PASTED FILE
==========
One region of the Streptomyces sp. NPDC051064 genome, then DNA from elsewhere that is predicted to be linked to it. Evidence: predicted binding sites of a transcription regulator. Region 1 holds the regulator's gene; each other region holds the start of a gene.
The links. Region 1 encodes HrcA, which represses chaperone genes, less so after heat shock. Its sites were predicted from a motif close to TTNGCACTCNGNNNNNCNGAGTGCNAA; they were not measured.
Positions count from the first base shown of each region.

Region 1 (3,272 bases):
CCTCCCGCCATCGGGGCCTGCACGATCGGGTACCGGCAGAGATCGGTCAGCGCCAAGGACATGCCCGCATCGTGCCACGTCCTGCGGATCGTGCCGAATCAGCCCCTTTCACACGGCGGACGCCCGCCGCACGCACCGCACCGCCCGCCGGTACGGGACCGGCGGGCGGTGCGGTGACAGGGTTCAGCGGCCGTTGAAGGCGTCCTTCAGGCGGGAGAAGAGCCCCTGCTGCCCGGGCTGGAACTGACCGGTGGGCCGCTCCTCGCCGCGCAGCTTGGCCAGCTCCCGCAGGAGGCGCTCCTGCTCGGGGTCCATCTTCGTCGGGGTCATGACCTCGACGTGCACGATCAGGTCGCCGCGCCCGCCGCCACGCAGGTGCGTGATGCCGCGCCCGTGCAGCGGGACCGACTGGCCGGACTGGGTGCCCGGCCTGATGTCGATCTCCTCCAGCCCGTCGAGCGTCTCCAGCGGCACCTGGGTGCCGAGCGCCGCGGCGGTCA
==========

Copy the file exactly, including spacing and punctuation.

One region of the Streptomyces sp. NPDC051064 genome, then DNA from elsewhere that is predicted to be linked to it. Evidence: predicted binding sites of a transcription regulator. Region 1 holds the regulator's gene; each other region holds the start of a gene.
The links. Region 1 encodes HrcA, which represses chaperone genes, less so after heat shock. Its sites were predicted from a motif close to TTNGCACTCNGNNNNNCNGAGTGCNAA; they were not measured.
Positions count from the first base shown of each region.

Region 1 (3,272 bases):
CCTCCCGCCATCGGGGCCTGCACGATCGGGTACCGGCAGAGATCGGTCAGCGCCAAGGACATGCCCGCATCGTGCCACGTCCTGCGGATCGTGCCGAATCAGCCCCTTTCACACGGCGGACGCCCGCCGCACGCACCGCACCGCCCGCCGGTACGGGACCGGCGGGCGGTGCGGTGACAGGGTTCAGCGGCCGTTGAAGGCGTCCTTCAGGCGGGAGAAGAGCCCCTGCTGCCCGGGCTGGAACTGACCGGTGGGCCGCTCCTCGCCGCGCAGCTTGGCCAGCTCCCGCAGGAGGCGCTCCTGCTCGGGGTCCATCTTCGTCGGGGTCATGACCTCGACGTGCACGATCAGGTCGCCGCGCCCGCCGCCACGCAGGTGCGTGATGCCGCGCCCGTGCAGCGGGACCGACTGGCCGGACTGGGTGCCCGGCCTGATGTCGATCTCCTCCAGCCCGTCGAGCGTCTCCAGCGGCACCTGGGTGCCGAGCGCCGCGGCGGTCA